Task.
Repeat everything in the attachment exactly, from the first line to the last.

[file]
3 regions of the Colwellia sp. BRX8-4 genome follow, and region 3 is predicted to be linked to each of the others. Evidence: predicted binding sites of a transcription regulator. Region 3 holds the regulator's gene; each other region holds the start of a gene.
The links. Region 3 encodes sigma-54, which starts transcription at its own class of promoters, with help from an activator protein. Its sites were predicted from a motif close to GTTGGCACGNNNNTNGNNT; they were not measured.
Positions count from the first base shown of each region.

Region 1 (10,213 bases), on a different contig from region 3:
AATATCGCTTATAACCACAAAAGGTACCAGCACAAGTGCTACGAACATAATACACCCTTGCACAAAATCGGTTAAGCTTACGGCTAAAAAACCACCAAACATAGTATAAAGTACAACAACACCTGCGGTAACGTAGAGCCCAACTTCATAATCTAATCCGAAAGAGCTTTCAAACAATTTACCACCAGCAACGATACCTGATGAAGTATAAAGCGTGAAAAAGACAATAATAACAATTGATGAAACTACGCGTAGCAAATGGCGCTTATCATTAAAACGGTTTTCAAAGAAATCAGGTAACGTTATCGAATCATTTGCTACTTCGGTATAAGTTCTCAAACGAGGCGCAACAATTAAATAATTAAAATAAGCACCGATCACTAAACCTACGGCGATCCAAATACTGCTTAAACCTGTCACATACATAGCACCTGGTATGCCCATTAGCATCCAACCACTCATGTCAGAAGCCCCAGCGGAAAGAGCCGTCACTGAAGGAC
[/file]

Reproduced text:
3 regions of the Colwellia sp. BRX8-4 genome follow, and region 3 is predicted to be linked to each of the others. Evidence: predicted binding sites of a transcription regulator. Region 3 holds the regulator's gene; each other region holds the start of a gene.
The links. Region 3 encodes sigma-54, which starts transcription at its own class of promoters, with help from an activator protein. Its sites were predicted from a motif close to GTTGGCACGNNNNTNGNNT; they were not measured.
Positions count from the first base shown of each region.

Region 1 (10,213 bases), on a different contig from region 3:
AATATCGCTTATAACCACAAAAGGTACCAGCACAAGTGCTACGAACATAATACACCCTTGCACAAAATCGGTTAAGCTTACGGCTAAAAAACCACCAAACATAGTATAAAGTACAACAACACCTGCGGTAACGTAGAGCCCAACTTCATAATCTAATCCGAAAGAGCTTTCAAACAATTTACCACCAGCAACGATACCTGATGAAGTATAAAGCGTGAAAAAGACAATAATAACAATTGATGAAACTACGCGTAGCAAATGGCGCTTATCATTAAAACGGTTTTCAAAGAAATCAGGTAACGTTATCGAATCATTTGCTACTTCGGTATAAGTTCTCAAACGAGGCGCAACAATTAAATAATTAAAATAAGCACCGATCACTAAACCTACGGCGATCCAAATACTGCTTAAACCTGTCACATACATAGCACCTGGTATGCCCATTAGCATCCAACCACTCATGTCAGAAGCCCCAGCGGAAAGAGCCGTCACTGAAGGAC